The United States government recently released a watchlist of prominent Russians with ties to the Kremlin. Though President Trump has said the document is "not a sanctions list," the goal is clear: to publicly name a number of political figures and oligarchs that potentially aided in Moscow's meddling of the 2016 U.S. Presidential Election.
In total, there are 210 names on the list. Each figure is worth more than $1 billion.
Some of the more prominent names include Mikhail Prokhorov, the owner of the Brooklyn Nets; Dmitry Rybolovlev, a notable art and real estate investor; Chelsea owner Roman Abramovich; Alisher Usmanov, owner of more than 30 percent of Arsenal F.C.; and Yevgeny Kaspersky, co-founder and CEO of cybersecurity company Kaspersky Labs.
Prokhorov made his billions by investing in the precious metals sector. He's dabbled in politics, as well, running for president in the 2012 Russian election. He finished in third place behind current president Vladimir Putin.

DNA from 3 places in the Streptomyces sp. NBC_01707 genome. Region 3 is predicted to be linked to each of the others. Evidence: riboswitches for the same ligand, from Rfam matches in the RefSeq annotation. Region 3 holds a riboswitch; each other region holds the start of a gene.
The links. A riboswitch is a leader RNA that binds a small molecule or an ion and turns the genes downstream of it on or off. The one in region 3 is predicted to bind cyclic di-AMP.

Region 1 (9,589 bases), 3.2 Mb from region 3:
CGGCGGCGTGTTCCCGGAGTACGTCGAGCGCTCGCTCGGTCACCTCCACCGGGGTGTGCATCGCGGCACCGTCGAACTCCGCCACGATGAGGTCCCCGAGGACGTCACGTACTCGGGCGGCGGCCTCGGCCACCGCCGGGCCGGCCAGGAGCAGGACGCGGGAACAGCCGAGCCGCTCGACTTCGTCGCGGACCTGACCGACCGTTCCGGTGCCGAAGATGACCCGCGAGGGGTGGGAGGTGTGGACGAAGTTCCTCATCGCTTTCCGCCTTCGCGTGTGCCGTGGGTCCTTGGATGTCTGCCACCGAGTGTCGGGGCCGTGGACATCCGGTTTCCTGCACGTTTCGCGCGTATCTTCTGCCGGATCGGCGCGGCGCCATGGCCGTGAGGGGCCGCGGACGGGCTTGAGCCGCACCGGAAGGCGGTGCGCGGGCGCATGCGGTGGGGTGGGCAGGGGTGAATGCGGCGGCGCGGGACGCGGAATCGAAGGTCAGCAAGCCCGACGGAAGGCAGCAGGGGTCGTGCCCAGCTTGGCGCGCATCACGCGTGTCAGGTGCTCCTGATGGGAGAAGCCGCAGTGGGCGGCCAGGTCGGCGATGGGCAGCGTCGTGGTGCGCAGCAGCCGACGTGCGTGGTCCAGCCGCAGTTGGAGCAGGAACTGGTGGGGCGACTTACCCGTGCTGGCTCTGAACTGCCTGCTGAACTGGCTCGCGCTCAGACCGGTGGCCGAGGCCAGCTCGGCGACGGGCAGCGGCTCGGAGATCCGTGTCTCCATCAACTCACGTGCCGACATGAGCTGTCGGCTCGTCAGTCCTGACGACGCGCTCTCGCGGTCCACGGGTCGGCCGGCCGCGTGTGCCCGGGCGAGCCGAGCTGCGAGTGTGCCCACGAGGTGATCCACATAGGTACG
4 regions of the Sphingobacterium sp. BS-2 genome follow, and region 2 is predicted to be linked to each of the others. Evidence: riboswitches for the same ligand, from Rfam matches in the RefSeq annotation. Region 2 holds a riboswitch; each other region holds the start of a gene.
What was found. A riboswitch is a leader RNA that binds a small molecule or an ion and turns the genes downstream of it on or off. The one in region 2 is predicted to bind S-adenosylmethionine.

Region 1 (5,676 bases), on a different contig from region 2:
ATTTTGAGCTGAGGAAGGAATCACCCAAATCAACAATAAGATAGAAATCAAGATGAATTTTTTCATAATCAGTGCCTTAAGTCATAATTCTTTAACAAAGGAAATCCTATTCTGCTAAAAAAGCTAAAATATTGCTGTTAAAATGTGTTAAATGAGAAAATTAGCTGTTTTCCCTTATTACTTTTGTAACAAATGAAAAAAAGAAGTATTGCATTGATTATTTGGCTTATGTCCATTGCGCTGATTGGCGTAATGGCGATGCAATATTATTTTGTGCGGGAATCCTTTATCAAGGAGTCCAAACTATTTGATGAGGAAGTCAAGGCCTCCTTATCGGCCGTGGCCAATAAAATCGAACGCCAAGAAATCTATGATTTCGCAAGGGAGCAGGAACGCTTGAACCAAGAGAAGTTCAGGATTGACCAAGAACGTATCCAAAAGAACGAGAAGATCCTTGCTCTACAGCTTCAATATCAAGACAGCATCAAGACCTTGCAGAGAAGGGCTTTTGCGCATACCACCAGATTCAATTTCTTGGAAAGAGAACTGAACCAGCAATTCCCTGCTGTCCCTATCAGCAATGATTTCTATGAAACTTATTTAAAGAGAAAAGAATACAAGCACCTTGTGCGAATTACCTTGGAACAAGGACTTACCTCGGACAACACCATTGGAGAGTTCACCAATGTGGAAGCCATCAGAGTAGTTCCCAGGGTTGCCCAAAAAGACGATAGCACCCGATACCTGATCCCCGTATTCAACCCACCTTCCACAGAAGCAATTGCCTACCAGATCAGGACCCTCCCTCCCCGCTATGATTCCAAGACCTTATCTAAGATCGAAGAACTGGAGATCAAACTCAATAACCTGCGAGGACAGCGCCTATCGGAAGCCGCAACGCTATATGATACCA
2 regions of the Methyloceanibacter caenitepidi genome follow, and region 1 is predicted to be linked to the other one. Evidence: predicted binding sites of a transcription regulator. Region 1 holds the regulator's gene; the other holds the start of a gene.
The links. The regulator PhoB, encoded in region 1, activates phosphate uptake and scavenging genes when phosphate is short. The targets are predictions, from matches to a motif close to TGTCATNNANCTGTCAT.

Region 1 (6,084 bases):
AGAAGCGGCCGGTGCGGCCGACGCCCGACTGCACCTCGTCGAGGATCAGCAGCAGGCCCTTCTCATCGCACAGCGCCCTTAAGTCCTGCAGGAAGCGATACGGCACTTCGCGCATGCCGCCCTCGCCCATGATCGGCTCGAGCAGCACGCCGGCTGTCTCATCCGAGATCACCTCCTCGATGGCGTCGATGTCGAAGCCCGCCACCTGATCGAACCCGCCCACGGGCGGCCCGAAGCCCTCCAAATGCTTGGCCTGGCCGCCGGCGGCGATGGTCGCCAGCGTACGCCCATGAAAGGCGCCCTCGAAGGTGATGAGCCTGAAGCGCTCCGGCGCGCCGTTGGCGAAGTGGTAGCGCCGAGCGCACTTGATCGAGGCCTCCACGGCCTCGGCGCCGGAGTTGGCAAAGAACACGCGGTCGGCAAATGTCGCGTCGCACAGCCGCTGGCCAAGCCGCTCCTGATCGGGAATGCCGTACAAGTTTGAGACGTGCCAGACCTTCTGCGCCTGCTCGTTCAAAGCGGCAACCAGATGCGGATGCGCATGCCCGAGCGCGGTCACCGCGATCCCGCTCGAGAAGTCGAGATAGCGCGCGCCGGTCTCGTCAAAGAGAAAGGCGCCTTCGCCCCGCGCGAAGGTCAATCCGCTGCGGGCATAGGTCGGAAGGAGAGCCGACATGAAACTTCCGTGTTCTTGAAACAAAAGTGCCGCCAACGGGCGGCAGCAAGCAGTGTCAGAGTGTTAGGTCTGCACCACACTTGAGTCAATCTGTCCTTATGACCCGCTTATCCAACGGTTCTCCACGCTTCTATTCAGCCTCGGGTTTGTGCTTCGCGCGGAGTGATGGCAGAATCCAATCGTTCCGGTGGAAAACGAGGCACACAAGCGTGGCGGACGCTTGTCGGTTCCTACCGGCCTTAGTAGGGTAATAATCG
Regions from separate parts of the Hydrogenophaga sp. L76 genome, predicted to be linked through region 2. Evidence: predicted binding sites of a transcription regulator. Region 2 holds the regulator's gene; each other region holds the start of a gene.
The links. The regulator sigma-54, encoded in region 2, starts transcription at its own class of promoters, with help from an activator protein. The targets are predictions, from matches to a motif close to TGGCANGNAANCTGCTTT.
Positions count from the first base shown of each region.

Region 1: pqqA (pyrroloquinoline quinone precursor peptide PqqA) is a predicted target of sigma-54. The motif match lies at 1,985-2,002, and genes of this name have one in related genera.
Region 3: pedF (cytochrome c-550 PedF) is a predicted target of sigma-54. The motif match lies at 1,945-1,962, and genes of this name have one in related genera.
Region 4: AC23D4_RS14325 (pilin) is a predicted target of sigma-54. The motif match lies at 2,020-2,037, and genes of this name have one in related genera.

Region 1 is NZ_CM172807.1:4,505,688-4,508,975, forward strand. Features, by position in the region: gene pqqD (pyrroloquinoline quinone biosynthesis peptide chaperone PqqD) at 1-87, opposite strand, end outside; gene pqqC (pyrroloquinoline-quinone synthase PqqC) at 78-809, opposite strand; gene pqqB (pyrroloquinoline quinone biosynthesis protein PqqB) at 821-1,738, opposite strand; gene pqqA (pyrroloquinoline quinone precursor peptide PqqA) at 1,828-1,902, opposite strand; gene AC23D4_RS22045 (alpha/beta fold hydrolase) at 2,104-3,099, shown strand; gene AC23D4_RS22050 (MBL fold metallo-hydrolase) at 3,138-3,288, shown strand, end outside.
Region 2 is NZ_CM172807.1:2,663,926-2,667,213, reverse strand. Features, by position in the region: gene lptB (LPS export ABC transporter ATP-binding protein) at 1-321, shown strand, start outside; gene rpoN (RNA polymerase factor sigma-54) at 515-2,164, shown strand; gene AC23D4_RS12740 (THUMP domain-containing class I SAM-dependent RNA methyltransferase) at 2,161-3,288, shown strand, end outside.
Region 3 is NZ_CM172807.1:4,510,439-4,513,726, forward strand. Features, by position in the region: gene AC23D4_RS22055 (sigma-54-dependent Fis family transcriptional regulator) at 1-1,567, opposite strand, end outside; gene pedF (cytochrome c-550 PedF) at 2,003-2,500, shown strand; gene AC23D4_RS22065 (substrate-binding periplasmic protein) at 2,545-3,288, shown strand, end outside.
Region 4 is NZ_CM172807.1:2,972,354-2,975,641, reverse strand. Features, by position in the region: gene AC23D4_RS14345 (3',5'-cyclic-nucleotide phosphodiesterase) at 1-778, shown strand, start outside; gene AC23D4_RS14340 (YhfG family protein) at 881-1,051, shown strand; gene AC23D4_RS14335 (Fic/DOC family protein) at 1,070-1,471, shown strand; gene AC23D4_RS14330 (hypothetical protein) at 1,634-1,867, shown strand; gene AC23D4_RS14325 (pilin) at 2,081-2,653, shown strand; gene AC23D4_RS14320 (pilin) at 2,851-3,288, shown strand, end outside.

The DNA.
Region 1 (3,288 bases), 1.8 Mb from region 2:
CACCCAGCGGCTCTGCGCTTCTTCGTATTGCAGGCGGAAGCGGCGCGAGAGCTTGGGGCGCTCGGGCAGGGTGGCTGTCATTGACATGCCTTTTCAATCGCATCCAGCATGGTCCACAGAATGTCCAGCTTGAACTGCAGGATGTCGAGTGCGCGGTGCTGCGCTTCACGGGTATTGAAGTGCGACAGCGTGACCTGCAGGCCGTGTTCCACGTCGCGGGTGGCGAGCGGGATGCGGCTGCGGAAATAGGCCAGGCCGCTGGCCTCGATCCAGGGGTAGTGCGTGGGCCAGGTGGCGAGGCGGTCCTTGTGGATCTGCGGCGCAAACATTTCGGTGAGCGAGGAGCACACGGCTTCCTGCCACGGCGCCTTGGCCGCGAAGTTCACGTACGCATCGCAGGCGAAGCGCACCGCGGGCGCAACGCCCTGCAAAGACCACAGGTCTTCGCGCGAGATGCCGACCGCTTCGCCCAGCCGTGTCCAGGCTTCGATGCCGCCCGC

Rybolovlev is a fertilizer magnate but is most well known for his art savvy. He formerly owned Leonardo da Vinci's Salvator Mundi, the most expensive piece of art to ever sell in an auction, fetching a whopping $450.3 million. Rybolovlev, who bought the painting four years earlier for $127.5 million, made a hefty profit.
In the real estate world, Rybolovlev purchased a $95 million Palm Beach estate from Trump Properties in 2008. A trust under his daughter's name also bought a Manhattan condo for a then-record $88 million.
Abramovich and Usmanov are both big soccer fans, owning two of the top clubs in the Premier League. Abramovich purchased Chelsea for $233 million in 2003. Today, the club is worth more than $1.7 billion. Previously, he served in Russia's parliament and as a provincial governor.
Usmanov, meanwhile, owns about a third of Arsenal. He's the founder of USM Holdings, which focuses its investments in telecom and mining companies. The company has invested in major tech firms like Alibaba, Spotify, Uber, and Airbnb.
Kaspersky has been on the U.S. government's radar for a while. In September, the U.S. Department of Homeland Security ordered government agencies to clear all Kaspersky products from their devices.
Putin called the release of the watchlist an "unfriendly move" and suggested it might make relations with the U.S. even more strained.
While there aren't yet any sanctions or penalties for the people named in the document, they know they're being closely watched.